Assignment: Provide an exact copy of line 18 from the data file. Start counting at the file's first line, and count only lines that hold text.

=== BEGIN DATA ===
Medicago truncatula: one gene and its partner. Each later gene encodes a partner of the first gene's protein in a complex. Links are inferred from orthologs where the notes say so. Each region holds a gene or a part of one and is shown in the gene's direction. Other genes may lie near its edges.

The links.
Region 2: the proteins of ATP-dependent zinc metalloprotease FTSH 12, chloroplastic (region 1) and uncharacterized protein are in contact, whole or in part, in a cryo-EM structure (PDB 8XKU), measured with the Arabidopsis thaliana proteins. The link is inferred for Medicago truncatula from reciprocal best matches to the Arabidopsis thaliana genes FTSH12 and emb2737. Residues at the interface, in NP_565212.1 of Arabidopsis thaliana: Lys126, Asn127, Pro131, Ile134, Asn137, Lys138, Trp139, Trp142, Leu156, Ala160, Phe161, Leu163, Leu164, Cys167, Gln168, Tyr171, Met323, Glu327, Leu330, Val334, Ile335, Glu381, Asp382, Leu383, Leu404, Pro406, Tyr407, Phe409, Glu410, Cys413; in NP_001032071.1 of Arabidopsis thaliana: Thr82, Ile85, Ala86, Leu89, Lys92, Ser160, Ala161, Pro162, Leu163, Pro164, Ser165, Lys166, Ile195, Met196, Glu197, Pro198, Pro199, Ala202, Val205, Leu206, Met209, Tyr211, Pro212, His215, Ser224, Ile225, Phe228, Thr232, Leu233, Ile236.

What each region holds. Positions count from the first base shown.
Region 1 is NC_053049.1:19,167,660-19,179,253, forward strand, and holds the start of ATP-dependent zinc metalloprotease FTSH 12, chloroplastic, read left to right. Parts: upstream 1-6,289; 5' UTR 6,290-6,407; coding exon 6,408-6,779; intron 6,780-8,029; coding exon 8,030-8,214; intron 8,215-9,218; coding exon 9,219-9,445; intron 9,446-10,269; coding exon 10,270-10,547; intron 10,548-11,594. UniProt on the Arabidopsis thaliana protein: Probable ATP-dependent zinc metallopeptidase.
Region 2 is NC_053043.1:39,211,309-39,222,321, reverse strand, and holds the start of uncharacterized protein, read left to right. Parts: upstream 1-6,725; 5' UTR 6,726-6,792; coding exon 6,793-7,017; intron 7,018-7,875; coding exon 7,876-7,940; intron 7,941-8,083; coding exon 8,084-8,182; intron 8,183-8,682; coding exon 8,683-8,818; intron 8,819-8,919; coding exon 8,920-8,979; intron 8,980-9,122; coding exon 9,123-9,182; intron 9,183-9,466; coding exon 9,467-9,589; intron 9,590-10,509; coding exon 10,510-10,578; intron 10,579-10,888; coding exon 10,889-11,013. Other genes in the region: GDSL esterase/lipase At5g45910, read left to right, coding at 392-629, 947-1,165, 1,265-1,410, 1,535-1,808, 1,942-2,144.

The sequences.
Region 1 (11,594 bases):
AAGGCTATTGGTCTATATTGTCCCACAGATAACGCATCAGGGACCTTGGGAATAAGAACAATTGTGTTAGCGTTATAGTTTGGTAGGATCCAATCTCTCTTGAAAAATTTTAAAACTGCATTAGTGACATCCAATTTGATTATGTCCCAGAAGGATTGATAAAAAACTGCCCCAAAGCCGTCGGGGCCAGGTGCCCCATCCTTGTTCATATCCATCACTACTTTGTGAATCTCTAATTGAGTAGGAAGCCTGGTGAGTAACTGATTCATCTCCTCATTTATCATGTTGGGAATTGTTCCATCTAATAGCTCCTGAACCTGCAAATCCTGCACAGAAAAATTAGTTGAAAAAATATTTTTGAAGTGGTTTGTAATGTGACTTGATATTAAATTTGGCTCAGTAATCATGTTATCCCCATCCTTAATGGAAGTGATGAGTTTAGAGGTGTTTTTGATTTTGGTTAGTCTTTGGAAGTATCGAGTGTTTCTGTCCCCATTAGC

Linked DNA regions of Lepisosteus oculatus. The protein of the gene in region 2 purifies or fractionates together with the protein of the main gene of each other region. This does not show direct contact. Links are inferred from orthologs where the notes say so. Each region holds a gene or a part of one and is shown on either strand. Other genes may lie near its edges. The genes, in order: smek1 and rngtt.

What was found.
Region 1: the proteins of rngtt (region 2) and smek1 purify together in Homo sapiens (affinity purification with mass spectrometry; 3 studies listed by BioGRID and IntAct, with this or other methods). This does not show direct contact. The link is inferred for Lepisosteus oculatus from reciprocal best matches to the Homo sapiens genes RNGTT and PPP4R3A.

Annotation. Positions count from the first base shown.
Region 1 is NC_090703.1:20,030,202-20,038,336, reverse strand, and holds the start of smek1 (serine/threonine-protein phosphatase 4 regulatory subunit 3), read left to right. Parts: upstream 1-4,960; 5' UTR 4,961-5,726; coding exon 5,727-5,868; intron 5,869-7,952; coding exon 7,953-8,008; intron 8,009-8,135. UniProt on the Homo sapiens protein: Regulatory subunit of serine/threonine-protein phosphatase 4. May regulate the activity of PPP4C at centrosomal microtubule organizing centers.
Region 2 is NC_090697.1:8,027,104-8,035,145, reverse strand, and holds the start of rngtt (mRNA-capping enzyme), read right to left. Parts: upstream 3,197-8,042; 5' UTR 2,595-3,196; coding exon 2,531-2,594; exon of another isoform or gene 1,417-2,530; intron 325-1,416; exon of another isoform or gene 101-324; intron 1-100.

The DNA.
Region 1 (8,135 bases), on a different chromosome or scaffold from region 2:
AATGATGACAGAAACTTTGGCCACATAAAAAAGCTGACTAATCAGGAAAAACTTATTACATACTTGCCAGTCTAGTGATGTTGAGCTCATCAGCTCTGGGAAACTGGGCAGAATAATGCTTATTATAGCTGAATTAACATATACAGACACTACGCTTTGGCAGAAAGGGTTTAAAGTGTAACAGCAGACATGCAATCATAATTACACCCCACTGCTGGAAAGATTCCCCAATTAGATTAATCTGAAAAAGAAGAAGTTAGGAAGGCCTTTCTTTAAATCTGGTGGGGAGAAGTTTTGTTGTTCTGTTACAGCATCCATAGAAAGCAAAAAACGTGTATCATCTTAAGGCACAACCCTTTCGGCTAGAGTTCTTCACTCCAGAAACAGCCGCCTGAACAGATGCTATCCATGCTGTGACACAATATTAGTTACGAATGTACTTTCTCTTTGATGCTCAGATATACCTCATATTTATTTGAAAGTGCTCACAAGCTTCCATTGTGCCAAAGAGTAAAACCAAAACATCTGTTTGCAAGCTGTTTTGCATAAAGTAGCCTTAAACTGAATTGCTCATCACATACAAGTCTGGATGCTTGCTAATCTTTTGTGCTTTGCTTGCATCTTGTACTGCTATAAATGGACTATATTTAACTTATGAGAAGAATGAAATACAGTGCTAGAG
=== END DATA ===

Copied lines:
AATGATGACAGAAACTTTGGCCACATAAAAAAGCTGACTAATCAGGAAAAACTTATTACATACTTGCCAGTCTAGTGATGTTGAGCTCATCAGCTCTGGGAAACTGGGCAGAATAATGCTTATTATAGCTGAATTAACATATACAGACACTACGCTTTGGCAGAAAGGGTTTAAAGTGTAACAGCAGACATGCAATCATAATTACACCCCACTGCTGGAAAGATTCCCCAATTAGATTAATCTGAAAAAGAAGAAGTTAGGAAGGCCTTTCTTTAAATCTGGTGGGGAGAAGTTTTGTTGTTCTGTTACAGCATCCATAGAAAGCAAAAAACGTGTATCATCTTAAGGCACAACCCTTTCGGCTAGAGTTCTTCACTCCAGAAACAGCCGCCTGAACAGATGCTATCCATGCTGTGACACAATATTAGTTACGAATGTACTTTCTCTTTGATGCTCAGATATACCTCATATTTATTTGAAAGTGCTCACAAGCTTCCATTGTGCCAAAGAGTAAAACCAAAACATCTGTTTGCAAGCTGTTTTGCATAAAGTAGCCTTAAACTGAATTGCTCATCACATACAAGTCTGGATGCTTGCTAATCTTTTGTGCTTTGCTTGCATCTTGTACTGCTATAAATGGACTATATTTAACTTATGAGAAGAATGAAATACAGTGCTAGAG